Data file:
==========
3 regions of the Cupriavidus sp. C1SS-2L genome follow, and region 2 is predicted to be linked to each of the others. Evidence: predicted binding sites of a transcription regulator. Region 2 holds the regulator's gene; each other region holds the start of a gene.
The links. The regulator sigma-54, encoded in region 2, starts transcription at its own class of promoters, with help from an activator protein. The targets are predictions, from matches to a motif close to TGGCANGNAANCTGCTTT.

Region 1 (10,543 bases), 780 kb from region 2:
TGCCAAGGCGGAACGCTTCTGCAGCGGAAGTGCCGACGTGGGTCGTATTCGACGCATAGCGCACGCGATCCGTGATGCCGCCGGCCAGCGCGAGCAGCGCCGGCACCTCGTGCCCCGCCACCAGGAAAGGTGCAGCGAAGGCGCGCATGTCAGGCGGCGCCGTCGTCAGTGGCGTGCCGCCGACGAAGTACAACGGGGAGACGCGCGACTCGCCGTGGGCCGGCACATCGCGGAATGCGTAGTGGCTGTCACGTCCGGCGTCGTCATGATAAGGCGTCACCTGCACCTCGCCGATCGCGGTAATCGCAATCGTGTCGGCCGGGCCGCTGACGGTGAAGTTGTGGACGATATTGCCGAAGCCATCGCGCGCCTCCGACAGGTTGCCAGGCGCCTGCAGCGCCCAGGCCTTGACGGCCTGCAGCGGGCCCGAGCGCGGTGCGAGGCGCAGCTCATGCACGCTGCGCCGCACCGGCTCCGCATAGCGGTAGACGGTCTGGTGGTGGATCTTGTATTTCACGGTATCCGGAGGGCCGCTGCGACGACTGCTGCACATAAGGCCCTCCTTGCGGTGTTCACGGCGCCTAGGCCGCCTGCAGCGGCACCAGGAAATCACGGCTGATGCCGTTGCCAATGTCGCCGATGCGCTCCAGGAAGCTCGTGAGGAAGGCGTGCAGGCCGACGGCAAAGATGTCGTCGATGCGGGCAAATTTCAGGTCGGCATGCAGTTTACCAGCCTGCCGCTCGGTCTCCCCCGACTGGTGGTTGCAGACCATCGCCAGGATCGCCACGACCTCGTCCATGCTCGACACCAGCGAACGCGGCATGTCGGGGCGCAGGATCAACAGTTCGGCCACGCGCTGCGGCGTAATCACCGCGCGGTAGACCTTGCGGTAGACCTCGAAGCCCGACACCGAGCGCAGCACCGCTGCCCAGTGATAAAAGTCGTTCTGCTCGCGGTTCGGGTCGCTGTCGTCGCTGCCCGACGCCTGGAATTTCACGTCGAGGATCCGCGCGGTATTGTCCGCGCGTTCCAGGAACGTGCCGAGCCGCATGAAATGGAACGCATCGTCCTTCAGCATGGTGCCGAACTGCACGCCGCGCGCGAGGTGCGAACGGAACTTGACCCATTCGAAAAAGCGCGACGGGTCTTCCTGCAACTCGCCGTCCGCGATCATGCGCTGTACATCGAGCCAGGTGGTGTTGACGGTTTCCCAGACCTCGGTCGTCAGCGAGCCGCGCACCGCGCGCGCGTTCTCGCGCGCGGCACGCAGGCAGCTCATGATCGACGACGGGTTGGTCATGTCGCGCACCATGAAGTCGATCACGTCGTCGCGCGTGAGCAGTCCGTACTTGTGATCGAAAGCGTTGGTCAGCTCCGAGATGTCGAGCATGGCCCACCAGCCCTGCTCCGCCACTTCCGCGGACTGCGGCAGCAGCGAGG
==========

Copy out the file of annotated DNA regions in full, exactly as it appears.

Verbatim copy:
3 regions of the Cupriavidus sp. C1SS-2L genome follow, and region 2 is predicted to be linked to each of the others. Evidence: predicted binding sites of a transcription regulator. Region 2 holds the regulator's gene; each other region holds the start of a gene.
The links. The regulator sigma-54, encoded in region 2, starts transcription at its own class of promoters, with help from an activator protein. The targets are predictions, from matches to a motif close to TGGCANGNAANCTGCTTT.

Region 1 (10,543 bases), 780 kb from region 2:
TGCCAAGGCGGAACGCTTCTGCAGCGGAAGTGCCGACGTGGGTCGTATTCGACGCATAGCGCACGCGATCCGTGATGCCGCCGGCCAGCGCGAGCAGCGCCGGCACCTCGTGCCCCGCCACCAGGAAAGGTGCAGCGAAGGCGCGCATGTCAGGCGGCGCCGTCGTCAGTGGCGTGCCGCCGACGAAGTACAACGGGGAGACGCGCGACTCGCCGTGGGCCGGCACATCGCGGAATGCGTAGTGGCTGTCACGTCCGGCGTCGTCATGATAAGGCGTCACCTGCACCTCGCCGATCGCGGTAATCGCAATCGTGTCGGCCGGGCCGCTGACGGTGAAGTTGTGGACGATATTGCCGAAGCCATCGCGCGCCTCCGACAGGTTGCCAGGCGCCTGCAGCGCCCAGGCCTTGACGGCCTGCAGCGGGCCCGAGCGCGGTGCGAGGCGCAGCTCATGCACGCTGCGCCGCACCGGCTCCGCATAGCGGTAGACGGTCTGGTGGTGGATCTTGTATTTCACGGTATCCGGAGGGCCGCTGCGACGACTGCTGCACATAAGGCCCTCCTTGCGGTGTTCACGGCGCCTAGGCCGCCTGCAGCGGCACCAGGAAATCACGGCTGATGCCGTTGCCAATGTCGCCGATGCGCTCCAGGAAGCTCGTGAGGAAGGCGTGCAGGCCGACGGCAAAGATGTCGTCGATGCGGGCAAATTTCAGGTCGGCATGCAGTTTACCAGCCTGCCGCTCGGTCTCCCCCGACTGGTGGTTGCAGACCATCGCCAGGATCGCCACGACCTCGTCCATGCTCGACACCAGCGAACGCGGCATGTCGGGGCGCAGGATCAACAGTTCGGCCACGCGCTGCGGCGTAATCACCGCGCGGTAGACCTTGCGGTAGACCTCGAAGCCCGACACCGAGCGCAGCACCGCTGCCCAGTGATAAAAGTCGTTCTGCTCGCGGTTCGGGTCGCTGTCGTCGCTGCCCGACGCCTGGAATTTCACGTCGAGGATCCGCGCGGTATTGTCCGCGCGTTCCAGGAACGTGCCGAGCCGCATGAAATGGAACGCATCGTCCTTCAGCATGGTGCCGAACTGCACGCCGCGCGCGAGGTGCGAACGGAACTTGACCCATTCGAAAAAGCGCGACGGGTCTTCCTGCAACTCGCCGTCCGCGATCATGCGCTGTACATCGAGCCAGGTGGTGTTGACGGTTTCCCAGACCTCGGTCGTCAGCGAGCCGCGCACCGCGCGCGCGTTCTCGCGCGCGGCACGCAGGCAGCTCATGATCGACGACGGGTTGGTCATGTCGCGCACCATGAAGTCGATCACGTCGTCGCGCGTGAGCAGTCCGTACTTGTGATCGAAAGCGTTGGTCAGCTCCGAGATGTCGAGCATGGCCCACCAGCCCTGCTCCGCCACTTCCGCGGACTGCGGCAGCAGCGAGG